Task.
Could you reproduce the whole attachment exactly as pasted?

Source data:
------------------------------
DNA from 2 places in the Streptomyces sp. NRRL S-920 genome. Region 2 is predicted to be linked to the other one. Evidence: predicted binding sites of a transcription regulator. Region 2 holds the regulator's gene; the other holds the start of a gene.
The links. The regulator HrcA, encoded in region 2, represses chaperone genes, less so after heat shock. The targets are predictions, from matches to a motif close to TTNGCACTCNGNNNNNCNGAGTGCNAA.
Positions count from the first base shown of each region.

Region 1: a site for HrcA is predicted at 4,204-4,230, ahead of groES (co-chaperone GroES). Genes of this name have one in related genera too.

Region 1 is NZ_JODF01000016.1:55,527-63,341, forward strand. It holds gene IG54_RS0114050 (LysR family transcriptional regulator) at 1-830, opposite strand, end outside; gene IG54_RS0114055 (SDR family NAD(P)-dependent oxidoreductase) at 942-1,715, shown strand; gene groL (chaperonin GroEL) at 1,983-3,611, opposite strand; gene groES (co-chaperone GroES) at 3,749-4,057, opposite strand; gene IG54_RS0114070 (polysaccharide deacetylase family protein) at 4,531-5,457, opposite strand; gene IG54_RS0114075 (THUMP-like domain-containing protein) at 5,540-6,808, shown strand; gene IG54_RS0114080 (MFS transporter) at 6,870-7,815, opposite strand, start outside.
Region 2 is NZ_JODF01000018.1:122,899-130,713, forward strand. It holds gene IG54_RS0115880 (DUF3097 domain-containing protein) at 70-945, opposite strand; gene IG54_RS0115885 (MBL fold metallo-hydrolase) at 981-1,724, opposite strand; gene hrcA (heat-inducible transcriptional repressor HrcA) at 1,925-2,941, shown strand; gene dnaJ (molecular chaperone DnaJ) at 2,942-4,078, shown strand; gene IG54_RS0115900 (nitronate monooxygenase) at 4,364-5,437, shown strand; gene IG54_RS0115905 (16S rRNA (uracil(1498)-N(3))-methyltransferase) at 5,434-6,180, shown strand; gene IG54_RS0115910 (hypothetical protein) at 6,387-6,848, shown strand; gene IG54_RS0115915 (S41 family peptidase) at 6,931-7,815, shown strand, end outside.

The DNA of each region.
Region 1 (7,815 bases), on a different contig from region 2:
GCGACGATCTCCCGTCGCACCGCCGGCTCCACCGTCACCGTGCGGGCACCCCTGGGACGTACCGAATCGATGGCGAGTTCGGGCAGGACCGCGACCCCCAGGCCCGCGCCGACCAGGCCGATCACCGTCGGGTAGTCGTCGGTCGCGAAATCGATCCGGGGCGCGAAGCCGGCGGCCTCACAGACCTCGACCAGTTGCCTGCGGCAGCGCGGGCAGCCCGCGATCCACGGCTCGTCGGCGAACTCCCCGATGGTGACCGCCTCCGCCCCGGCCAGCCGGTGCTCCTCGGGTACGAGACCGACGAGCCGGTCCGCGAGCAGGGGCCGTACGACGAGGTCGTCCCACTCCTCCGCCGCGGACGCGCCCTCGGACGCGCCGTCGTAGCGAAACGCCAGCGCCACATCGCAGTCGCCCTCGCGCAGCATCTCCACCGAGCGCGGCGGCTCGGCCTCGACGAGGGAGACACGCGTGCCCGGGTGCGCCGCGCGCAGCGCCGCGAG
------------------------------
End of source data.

DNA from 2 places in the Streptomyces sp. NRRL S-920 genome. Region 2 is predicted to be linked to the other one. Evidence: predicted binding sites of a transcription regulator. Region 2 holds the regulator's gene; the other holds the start of a gene.
The links. The regulator HrcA, encoded in region 2, represses chaperone genes, less so after heat shock. The targets are predictions, from matches to a motif close to TTNGCACTCNGNNNNNCNGAGTGCNAA.
Positions count from the first base shown of each region.

Region 1: a site for HrcA is predicted at 4,204-4,230, ahead of groES (co-chaperone GroES). Genes of this name have one in related genera too.

Region 1 is NZ_JODF01000016.1:55,527-63,341, forward strand. It holds gene IG54_RS0114050 (LysR family transcriptional regulator) at 1-830, opposite strand, end outside; gene IG54_RS0114055 (SDR family NAD(P)-dependent oxidoreductase) at 942-1,715, shown strand; gene groL (chaperonin GroEL) at 1,983-3,611, opposite strand; gene groES (co-chaperone GroES) at 3,749-4,057, opposite strand; gene IG54_RS0114070 (polysaccharide deacetylase family protein) at 4,531-5,457, opposite strand; gene IG54_RS0114075 (THUMP-like domain-containing protein) at 5,540-6,808, shown strand; gene IG54_RS0114080 (MFS transporter) at 6,870-7,815, opposite strand, start outside.
Region 2 is NZ_JODF01000018.1:122,899-130,713, forward strand. It holds gene IG54_RS0115880 (DUF3097 domain-containing protein) at 70-945, opposite strand; gene IG54_RS0115885 (MBL fold metallo-hydrolase) at 981-1,724, opposite strand; gene hrcA (heat-inducible transcriptional repressor HrcA) at 1,925-2,941, shown strand; gene dnaJ (molecular chaperone DnaJ) at 2,942-4,078, shown strand; gene IG54_RS0115900 (nitronate monooxygenase) at 4,364-5,437, shown strand; gene IG54_RS0115905 (16S rRNA (uracil(1498)-N(3))-methyltransferase) at 5,434-6,180, shown strand; gene IG54_RS0115910 (hypothetical protein) at 6,387-6,848, shown strand; gene IG54_RS0115915 (S41 family peptidase) at 6,931-7,815, shown strand, end outside.

The DNA of each region.
Region 1 (7,815 bases), on a different contig from region 2:
GCGACGATCTCCCGTCGCACCGCCGGCTCCACCGTCACCGTGCGGGCACCCCTGGGACGTACCGAATCGATGGCGAGTTCGGGCAGGACCGCGACCCCCAGGCCCGCGCCGACCAGGCCGATCACCGTCGGGTAGTCGTCGGTCGCGAAATCGATCCGGGGCGCGAAGCCGGCGGCCTCACAGACCTCGACCAGTTGCCTGCGGCAGCGCGGGCAGCCCGCGATCCACGGCTCGTCGGCGAACTCCCCGATGGTGACCGCCTCCGCCCCGGCCAGCCGGTGCTCCTCGGGTACGAGACCGACGAGCCGGTCCGCGAGCAGGGGCCGTACGACGAGGTCGTCCCACTCCTCCGCCGCGGACGCGCCCTCGGACGCGCCGTCGTAGCGAAACGCCAGCGCCACATCGCAGTCGCCCTCGCGCAGCATCTCCACCGAGCGCGGCGGCTCGGCCTCGACGAGGGAGACACGCGTGCCCGGGTGCGCCGCGCGCAGCGCCGCGAG